Answers to Questions & Problems in Textbook - Chapter 8

1. Water is the most universal of all liquids. Water has a relatively large heat capacity, and a relatively large liquid range, which means it can absorb the heat liberated by many reactions while still remaining in the liquid state. Water is very polar and dissolves well both ionic solutes and solutes with which it can hydrogen bond (this is especially important to the biochemical reactions of the living cell).
2. in your text
3. in your text
4. When an electrolyte such as NaCl (sodium chloride) is dissolved in water, the resulting solution consists of separate, individual, discrete sodium ions (Na+) and separate, individual, discrete chloride ions (Cl-). There are no identifiable NaCl units in such a solution.
5. A substance is said to be a strong electrolyte if each unit of the substance produces separated, distinct ions when the substance is dissolved in water. NaCl and KNO3 are both strong electrolytes.
6. NaNO3 must be soluble in water.
7. in your text
8.
1. in your text
2. soluble (potassium salt)
3. in your text
4. insoluble (hydroxide compound)
5. in your text
6. soluble (ammonium salt)
7. in your text
8. insoluble (exception for sulfate salts)
9.
1. in your text
2. rule 6: most carbonates are only slightly soluble.
3. in your text
4. rule 3: exception to the rule for chlorides.
10.
1. in your text
2. AgI
3. in your text
4. Fe(OH)3
5. in your text
6. BaCO3
11.
1. in your text
2. (NH4)2S + Pb(NO3)2 --> CoS + 2NH4Cl
3. in your text
4. CaCl2 + K2CO3 --> CaCO3 + 2KCl
5. in your text
6. Na3PO4 + CrCl3 --> 3NaCl + CrPO4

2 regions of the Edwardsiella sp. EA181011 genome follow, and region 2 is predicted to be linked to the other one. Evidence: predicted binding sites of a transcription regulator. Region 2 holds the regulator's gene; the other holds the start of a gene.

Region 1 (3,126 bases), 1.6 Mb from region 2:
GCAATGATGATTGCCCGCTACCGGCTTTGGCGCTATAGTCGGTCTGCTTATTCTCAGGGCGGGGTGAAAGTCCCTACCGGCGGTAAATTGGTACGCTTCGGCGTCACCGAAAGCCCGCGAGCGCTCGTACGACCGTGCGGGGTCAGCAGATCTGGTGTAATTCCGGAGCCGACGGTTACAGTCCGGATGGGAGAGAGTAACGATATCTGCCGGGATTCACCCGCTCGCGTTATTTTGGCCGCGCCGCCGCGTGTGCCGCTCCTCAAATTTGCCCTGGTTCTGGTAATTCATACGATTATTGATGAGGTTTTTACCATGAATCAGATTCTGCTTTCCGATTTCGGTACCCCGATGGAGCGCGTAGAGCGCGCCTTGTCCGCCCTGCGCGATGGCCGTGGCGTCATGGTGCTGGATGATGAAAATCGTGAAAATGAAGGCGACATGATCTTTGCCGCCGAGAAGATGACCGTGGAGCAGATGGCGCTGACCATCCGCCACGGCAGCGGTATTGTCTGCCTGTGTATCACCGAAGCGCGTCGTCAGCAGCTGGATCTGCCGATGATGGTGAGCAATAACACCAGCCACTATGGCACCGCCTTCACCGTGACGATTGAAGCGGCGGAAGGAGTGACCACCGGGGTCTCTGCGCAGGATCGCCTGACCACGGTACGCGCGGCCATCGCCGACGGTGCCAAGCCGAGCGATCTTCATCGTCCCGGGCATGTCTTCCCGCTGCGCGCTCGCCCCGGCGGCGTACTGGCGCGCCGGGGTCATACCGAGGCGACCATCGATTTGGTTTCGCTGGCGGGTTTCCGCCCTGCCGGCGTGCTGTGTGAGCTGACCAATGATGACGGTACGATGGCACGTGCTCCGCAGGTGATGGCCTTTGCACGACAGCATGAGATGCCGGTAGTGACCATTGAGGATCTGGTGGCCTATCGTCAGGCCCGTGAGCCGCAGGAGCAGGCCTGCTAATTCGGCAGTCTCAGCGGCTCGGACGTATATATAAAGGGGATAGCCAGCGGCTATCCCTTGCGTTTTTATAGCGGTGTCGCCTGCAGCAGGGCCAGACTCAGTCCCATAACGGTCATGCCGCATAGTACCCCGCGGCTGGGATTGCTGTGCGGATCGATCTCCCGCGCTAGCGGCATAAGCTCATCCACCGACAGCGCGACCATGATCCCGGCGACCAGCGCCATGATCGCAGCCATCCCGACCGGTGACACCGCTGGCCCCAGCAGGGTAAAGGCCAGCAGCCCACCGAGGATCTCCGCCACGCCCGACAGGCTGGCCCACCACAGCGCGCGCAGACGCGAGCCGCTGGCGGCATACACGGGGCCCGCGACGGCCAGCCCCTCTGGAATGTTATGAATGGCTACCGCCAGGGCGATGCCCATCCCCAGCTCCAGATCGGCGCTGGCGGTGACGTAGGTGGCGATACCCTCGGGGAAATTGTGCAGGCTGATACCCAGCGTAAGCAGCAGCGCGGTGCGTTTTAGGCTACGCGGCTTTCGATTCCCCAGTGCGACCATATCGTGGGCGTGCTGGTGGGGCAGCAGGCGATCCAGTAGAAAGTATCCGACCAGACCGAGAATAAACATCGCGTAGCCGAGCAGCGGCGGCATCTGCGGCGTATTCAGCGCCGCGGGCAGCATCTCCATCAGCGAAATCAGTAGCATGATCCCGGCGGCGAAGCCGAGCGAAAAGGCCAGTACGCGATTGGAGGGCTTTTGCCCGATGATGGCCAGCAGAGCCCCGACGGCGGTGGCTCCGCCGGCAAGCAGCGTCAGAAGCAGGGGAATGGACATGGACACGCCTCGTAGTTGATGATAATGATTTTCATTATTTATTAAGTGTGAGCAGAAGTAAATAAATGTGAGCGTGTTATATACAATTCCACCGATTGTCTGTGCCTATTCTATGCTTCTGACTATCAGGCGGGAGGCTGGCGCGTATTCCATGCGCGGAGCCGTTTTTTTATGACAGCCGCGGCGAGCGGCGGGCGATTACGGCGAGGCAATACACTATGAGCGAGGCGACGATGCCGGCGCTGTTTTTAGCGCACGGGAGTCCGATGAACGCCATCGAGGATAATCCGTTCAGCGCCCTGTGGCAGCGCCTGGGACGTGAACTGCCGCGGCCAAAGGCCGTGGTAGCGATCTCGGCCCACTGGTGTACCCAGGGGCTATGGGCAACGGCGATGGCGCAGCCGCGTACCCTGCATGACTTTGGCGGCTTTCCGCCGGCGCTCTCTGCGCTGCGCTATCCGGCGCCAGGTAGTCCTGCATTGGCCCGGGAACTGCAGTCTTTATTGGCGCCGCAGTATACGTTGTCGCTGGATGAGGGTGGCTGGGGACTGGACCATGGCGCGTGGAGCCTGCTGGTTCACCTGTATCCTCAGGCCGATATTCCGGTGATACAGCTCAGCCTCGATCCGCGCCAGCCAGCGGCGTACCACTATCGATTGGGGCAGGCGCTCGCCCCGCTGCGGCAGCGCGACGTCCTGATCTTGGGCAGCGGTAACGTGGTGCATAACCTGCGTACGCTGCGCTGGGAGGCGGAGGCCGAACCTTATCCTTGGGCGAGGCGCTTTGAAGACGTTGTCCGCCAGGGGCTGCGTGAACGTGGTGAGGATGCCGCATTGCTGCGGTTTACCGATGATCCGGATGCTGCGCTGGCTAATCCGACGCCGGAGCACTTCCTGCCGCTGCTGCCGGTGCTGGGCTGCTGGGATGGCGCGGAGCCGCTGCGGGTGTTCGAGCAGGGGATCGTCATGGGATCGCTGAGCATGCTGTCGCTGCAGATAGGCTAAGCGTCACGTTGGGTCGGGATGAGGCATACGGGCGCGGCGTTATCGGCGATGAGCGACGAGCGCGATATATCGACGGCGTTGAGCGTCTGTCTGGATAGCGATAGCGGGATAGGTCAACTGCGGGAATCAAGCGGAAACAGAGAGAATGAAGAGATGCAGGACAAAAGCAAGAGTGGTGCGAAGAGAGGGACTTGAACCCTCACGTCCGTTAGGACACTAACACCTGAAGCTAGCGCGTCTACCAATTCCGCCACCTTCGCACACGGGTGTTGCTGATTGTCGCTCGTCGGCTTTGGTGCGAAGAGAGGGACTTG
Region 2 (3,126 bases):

12.
1. in your text
2. Ca(NO3)2 + H2SO4 --> CaSO4 + 2HNO3
3. Pb(NO3)2 + H2SO4 --> PbSO4 + 2HNO3
13.
1. in your text
2. FeCl3 + 3NaOH --> Fe(OH)3 + 3NaCl
3. CuSO4 + Na2CO3 --> CuCO3 + Na2SO4
14.
1. in your text
2. 2Fe3+ + 3CO32- --> Fe2(CO3)3
3. in your text
4. 3Co2+ + 3PO43- --> Co3(PO4)2
5. in your text
6. Pb2+ + 2Br- --> PbBr2
15. Ag+ + Cl- --> AgCl, Pb2+ + 2Cl- --> PbCl2, Hg22+ + 2Cl- --> Hg2Cl2
16. Ca2+ + C2O42- --> CaC2O4
17. Strong acids are acids that ionize completely in water. The strong acids are also strong electrolytes.
18. in your text
19. in your text
20. HBr --> H+ + Br-, HClO4 --> H+ + ClO4-
21. in your text
22.
1. in your text
2. HClO4 + NaOH --> H2O + NaClO4
3. in your text
4. H2SO4 + 2CsOH --> 2H2O + Cs2SO4
23.
1. in your text
2. RbOH + HNO3 --> H2O + RbNO3
3. in your text
4. KOH + HCl --> H2O + KCl
24. A driving force, in general, is an event which tends to help convert the reactants of a process into the products. Some elements (metals) tend to lose electrons, while other elements (nonmetals) tend to gain electrons. A transfer of electrons from atoms of a metal to atoms of a nonmetal would be favorable, and would result in a chemical reaction. A simple example of such a process is the reaction of sodium with chlorine: sodium atoms tend to each lose one electron (to form Na+), whereas chlorine atoms tend to each gain one electron (to form Cl-). The reaction of sodium metal with chlorine gas represents a transfer of electrons from sodium atoms to chlorine atoms to form sodium chloride.
25. in your text
26. in your text
27. in your text
28.
1. 2, 1, 2
2. 4, 1, 2
3. 6, 1, 2
4. 4, 1, 1
29.
1. in your text
2. 1, 2, 1, 1
3. in your text
4. 2, 1, 2
5. in your text
30. A double-displacement reaction has the form AB + CD --> AD + CD. In a double-displacement reaction, when two solutions of ionic solutes are mixed, the positive ions of the two solutes exchange anions (this presupposed that some driving force is present which causes a detectable reaction to occur). A single-displacement reaction has the form A + BC --> AC + B. In a single displacement reaction, a new element replaces a less active element in its compound.
31. in your text
32. For each reaction, the type of reaction is first identified, followed by some of the reasoning that leads to this choice (three may be more than one way in which you can recognize a particular type of reaction).
1. precipitation (BaSO4 is the precipitate)